also shows how the money is being allocated. A link to the draft application
and public comment instructions is online at
Public comment can be made from Feb. 27 through 5 PM on Mar. 29, 2017.
Access Initiative: Access to Courts
SAVE THE DATE: 2017 Early On Conference: Nov 15-16, 2017 in
Autism Family Network - We
are a non-profit organization helping families affected by autism in west
Michigan (Grand Rapids, jenison, hudsonville, coopersville, allendale, etc :) We
offer monthly parent support meetings, family fun events, e-newsletters, parent
seminars, family grants, and family nights out.
and Lead Poisoning
MI Senate Bill 63 Introduced to Allow Lead in
Water to Remain at 10ppb (1/24/17) - Michigan Senators Jim Ananich (D-Flint)
and Curtis Hertel (D-East Lansing) today introduced Senate Bill 63 to establish
an allowable level of lead in drinking water at 10 ppb and to allow it to remain
at 10 ppb (parts per billion) until January 21, 2021, after which it would drop
to 5 ppb. In 2016 the CDC lowered the acceptable level of lead in drinking water
from 10 ppb to 5 ppb stating: "Experts now use a reference level of 5 micrograms
per deciliter to identify children with blood lead levels that are much higher
than most children's levels. This new level is based on the U.S. population of
children ages 1-5 years who are in the highest 2.5% of children when tested for
lead in their blood." The CDC also notes: "No safe blood lead level in children
has been identified." You can read the bill language here:
Beyond Suspension or Expulsion, ‘Restorative Practices’ is More Thoughtful
Discipline - Bill Sower is president of the Ann Arbor-based Christopher &
Virginia Sower Center for Successful Schools, a for-profit licensee of the
non-profit International Institute for Restorative Practices. Beginning August
1, a package of new state laws will change the landscape of student disciplinary
action in Michigan. Depending on how these laws are implemented in schools, they
may either improve or damage the learning climate. The laws require schools to
consider certain circumstances like a student’s age and disciplinary history
before issuing suspensions or expulsions. In addition, the laws require schools
to consider an approach called “restorative practices” (RP) as a disciplinary
alternative for serious offenses, and they encourage schools to consider RP for
lesser offenses, including bullying. While some school administrators will
interpret the word “consider” as just a brief, passing thought – opening
themselves to challenges from parents and advocacy groups to show evidence of
good faith in their considerations – others will want to embrace the opportunity
to improve their school’s culture and climate with a solid implementation of RP.
The 1997 FDA Modernization Act required the FDA to compile a list of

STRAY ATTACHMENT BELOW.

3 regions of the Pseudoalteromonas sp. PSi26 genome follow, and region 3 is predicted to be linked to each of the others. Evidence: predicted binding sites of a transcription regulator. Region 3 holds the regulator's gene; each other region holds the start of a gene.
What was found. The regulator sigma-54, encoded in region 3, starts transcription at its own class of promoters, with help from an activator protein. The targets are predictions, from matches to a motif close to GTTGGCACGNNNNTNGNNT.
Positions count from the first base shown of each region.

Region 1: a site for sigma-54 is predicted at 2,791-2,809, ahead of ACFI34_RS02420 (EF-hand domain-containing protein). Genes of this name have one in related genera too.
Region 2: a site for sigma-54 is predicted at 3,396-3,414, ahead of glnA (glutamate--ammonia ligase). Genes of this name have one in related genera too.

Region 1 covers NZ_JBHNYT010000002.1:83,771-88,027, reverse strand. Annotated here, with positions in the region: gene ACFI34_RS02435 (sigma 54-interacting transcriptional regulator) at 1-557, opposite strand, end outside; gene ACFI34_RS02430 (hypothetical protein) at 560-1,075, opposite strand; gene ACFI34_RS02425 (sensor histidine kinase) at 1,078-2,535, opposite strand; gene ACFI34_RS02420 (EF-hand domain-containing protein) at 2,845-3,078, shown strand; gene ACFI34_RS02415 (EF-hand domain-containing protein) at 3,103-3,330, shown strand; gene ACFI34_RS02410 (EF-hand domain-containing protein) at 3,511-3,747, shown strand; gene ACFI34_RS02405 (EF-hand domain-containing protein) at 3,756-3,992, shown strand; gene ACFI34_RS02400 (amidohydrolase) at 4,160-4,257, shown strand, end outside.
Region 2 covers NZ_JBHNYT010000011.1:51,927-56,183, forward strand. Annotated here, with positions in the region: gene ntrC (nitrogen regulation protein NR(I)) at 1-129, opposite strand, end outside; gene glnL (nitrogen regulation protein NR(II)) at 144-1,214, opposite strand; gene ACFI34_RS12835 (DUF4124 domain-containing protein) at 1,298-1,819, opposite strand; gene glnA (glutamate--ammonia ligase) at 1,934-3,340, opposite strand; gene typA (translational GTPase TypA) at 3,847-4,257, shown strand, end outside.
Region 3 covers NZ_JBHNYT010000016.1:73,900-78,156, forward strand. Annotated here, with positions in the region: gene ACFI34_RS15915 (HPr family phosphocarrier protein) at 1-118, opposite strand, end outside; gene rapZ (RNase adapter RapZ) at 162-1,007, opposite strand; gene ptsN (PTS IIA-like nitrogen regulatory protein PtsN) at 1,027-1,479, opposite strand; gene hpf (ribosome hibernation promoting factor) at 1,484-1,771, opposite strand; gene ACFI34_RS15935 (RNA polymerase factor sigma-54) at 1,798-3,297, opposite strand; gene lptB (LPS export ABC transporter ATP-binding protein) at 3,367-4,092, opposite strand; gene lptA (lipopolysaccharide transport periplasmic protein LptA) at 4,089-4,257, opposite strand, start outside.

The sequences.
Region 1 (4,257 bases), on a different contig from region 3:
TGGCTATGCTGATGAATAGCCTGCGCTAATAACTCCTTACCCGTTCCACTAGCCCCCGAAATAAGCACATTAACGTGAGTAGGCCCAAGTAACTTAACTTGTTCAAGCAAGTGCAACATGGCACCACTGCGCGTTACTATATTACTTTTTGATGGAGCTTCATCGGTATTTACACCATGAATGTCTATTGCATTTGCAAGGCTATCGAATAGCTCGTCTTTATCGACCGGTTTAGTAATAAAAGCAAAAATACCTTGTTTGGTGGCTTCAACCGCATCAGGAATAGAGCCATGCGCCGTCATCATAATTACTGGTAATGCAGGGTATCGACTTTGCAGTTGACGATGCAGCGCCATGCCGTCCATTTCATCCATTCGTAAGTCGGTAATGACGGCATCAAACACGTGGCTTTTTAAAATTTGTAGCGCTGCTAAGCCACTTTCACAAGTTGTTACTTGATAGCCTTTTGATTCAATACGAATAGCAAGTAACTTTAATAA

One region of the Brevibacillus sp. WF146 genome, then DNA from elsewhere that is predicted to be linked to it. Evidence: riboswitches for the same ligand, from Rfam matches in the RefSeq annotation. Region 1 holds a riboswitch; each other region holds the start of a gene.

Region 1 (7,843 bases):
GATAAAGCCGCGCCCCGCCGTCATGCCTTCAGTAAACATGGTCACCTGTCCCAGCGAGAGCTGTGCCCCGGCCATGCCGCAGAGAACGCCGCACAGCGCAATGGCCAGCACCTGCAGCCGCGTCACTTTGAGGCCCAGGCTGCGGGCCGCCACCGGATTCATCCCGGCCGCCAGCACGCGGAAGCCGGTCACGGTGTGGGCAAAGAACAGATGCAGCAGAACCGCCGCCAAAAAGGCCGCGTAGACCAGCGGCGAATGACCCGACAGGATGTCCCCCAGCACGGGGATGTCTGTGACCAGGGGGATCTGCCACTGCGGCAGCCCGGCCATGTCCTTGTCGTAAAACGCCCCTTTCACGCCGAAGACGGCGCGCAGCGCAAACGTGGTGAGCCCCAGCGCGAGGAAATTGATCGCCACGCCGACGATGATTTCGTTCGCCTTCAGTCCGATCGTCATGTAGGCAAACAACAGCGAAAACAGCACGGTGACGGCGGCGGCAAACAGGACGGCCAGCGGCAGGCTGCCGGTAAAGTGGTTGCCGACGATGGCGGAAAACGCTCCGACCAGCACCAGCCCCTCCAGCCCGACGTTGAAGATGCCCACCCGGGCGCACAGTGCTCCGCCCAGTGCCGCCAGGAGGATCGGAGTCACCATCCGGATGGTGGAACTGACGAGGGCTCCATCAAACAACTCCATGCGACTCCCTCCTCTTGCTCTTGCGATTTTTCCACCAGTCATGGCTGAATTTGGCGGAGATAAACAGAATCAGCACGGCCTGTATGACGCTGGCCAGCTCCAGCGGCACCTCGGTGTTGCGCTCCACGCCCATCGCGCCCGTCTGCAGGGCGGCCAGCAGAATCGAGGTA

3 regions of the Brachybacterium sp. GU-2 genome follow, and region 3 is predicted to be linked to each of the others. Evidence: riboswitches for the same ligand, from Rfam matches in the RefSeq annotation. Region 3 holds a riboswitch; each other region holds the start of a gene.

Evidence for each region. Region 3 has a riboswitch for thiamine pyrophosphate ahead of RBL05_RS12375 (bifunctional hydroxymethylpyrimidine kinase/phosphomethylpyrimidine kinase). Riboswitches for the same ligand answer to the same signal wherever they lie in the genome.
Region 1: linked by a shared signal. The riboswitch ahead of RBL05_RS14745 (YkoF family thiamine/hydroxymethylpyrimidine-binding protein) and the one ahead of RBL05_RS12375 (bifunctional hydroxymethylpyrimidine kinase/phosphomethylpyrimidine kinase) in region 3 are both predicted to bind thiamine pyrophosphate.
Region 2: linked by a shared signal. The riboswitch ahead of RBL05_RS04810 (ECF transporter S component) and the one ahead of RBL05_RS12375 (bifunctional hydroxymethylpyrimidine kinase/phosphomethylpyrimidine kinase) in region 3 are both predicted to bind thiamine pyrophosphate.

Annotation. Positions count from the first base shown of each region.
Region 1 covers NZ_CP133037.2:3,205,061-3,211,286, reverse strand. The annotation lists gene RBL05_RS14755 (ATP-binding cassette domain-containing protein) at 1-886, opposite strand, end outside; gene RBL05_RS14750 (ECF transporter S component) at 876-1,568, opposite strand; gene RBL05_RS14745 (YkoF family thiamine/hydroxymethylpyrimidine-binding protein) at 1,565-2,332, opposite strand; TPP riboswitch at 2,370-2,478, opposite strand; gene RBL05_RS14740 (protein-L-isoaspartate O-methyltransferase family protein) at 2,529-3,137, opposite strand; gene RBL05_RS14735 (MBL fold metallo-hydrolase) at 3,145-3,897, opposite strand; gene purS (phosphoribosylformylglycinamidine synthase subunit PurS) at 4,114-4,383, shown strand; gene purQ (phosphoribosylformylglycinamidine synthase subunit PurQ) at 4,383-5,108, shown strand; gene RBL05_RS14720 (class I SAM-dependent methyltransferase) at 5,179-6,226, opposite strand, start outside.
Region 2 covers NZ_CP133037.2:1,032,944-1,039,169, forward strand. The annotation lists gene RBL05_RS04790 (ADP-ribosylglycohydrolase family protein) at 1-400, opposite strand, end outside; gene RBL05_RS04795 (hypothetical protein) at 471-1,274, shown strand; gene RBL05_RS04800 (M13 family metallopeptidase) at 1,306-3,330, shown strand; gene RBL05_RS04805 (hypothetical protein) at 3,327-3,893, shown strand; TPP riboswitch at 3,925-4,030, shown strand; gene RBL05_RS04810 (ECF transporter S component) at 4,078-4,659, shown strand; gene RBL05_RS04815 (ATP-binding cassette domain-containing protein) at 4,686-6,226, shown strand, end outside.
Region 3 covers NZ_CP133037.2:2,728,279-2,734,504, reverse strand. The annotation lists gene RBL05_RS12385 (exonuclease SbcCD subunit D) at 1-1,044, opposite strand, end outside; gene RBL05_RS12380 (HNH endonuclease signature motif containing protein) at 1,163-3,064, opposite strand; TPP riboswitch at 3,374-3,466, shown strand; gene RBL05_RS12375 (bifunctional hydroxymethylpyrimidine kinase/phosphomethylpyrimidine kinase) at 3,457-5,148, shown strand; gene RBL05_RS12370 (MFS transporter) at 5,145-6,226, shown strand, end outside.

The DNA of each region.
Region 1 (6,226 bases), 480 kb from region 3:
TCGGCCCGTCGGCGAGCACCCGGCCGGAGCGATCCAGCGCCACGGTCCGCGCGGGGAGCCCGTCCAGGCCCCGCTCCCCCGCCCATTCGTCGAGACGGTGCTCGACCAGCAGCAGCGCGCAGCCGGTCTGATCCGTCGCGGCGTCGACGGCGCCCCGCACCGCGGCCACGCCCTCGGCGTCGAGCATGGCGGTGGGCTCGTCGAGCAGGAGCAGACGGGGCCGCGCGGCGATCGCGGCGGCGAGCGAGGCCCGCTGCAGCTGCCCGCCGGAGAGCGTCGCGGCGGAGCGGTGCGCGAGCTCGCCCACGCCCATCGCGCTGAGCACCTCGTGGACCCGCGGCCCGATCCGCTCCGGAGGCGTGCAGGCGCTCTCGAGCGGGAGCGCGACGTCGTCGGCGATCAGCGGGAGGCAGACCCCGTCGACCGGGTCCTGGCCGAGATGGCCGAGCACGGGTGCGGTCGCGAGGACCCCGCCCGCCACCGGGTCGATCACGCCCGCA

products that contain mercury. More than 30 vaccines ended up on the list. The
FDA then added up the total mercury exposure to infants from vaccines and found
that "a -month-old infant who
received vaccines following the recommended CDC vaccine schedule would have
received a jaw dropping 187.5 micrograms of mercury." What
the FDA did next is unforgivable. See:
Google Doodle Honors Ed Roberts, Activist Leader of the Disability Rights
Movement - Today’s Google Doodle pays tribute to Ed Roberts, an early
leader of the disability rights movement and co-founder of the World
Institute on Disability. After contracting Polio at age 14, the disease left
Roberts paralyzed from the neck down. In spite of spending the rest of his
life in a wheel chair and unable to breath without a respirator, Roberts
fought for his rights – starting in high school when he was told he wouldn’t
receive his diploma because he had failed to complete phys-ed and driver’s
ed requirements. Roberts petitioned his school and was awarded his diploma.
He went on to be the first University of California Berkley student with
severe disabilities. The Google Doodle Blog on Roberts shared the following
quote from Roberts’ mother, Zona: “I watched Ed as he grew from a
sports-loving kid, through bleak days of hopelessness, into self-acceptance
of his physical limitations as he learned what was possible for him to
accomplish. His years at UCB were great ones as he both enjoyed his college
status and got in touch with his leadership qualities. He took great
pleasure in watching people with disabilities achieve greater acceptance.”
Among his accomplishments as a disabilities rights actives, Roberts created
the Physically Disabled Students Program at his University. California
Governor Jerry Brown named him Director of the California Department of
Vocational Rehabilitation in 1976. Seven years later, Roberts co-founded the